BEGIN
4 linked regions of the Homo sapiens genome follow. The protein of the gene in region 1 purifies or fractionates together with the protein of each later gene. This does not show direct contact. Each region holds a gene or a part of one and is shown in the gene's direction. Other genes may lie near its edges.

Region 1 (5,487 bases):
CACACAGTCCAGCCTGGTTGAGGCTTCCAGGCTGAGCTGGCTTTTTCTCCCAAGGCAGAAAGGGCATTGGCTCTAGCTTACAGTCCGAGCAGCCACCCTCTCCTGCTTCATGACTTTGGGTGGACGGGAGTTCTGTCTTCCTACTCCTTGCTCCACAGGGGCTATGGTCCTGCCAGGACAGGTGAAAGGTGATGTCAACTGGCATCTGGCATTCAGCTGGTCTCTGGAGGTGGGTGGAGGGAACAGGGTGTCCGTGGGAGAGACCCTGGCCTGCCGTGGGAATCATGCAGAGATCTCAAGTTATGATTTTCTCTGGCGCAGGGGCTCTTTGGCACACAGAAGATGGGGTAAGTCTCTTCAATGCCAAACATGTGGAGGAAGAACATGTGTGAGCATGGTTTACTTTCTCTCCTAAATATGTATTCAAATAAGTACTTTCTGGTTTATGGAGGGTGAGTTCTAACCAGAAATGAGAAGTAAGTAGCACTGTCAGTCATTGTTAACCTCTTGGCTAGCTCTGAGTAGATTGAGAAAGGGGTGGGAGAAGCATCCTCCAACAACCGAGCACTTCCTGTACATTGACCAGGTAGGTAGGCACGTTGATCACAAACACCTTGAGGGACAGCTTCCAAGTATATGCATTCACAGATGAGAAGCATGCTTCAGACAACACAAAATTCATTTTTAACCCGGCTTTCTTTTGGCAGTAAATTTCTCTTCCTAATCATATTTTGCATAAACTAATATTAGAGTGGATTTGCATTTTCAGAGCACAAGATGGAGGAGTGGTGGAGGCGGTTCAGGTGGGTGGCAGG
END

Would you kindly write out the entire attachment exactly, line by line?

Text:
4 linked regions of the Homo sapiens genome follow. The protein of the gene in region 1 purifies or fractionates together with the protein of each later gene. This does not show direct contact. Each region holds a gene or a part of one and is shown in the gene's direction. Other genes may lie near its edges.

Region 1 (5,487 bases):
CACACAGTCCAGCCTGGTTGAGGCTTCCAGGCTGAGCTGGCTTTTTCTCCCAAGGCAGAAAGGGCATTGGCTCTAGCTTACAGTCCGAGCAGCCACCCTCTCCTGCTTCATGACTTTGGGTGGACGGGAGTTCTGTCTTCCTACTCCTTGCTCCACAGGGGCTATGGTCCTGCCAGGACAGGTGAAAGGTGATGTCAACTGGCATCTGGCATTCAGCTGGTCTCTGGAGGTGGGTGGAGGGAACAGGGTGTCCGTGGGAGAGACCCTGGCCTGCCGTGGGAATCATGCAGAGATCTCAAGTTATGATTTTCTCTGGCGCAGGGGCTCTTTGGCACACAGAAGATGGGGTAAGTCTCTTCAATGCCAAACATGTGGAGGAAGAACATGTGTGAGCATGGTTTACTTTCTCTCCTAAATATGTATTCAAATAAGTACTTTCTGGTTTATGGAGGGTGAGTTCTAACCAGAAATGAGAAGTAAGTAGCACTGTCAGTCATTGTTAACCTCTTGGCTAGCTCTGAGTAGATTGAGAAAGGGGTGGGAGAAGCATCCTCCAACAACCGAGCACTTCCTGTACATTGACCAGGTAGGTAGGCACGTTGATCACAAACACCTTGAGGGACAGCTTCCAAGTATATGCATTCACAGATGAGAAGCATGCTTCAGACAACACAAAATTCATTTTTAACCCGGCTTTCTTTTGGCAGTAAATTTCTCTTCCTAATCATATTTTGCATAAACTAATATTAGAGTGGATTTGCATTTTCAGAGCACAAGATGGAGGAGTGGTGGAGGCGGTTCAGGTGGGTGGCAGG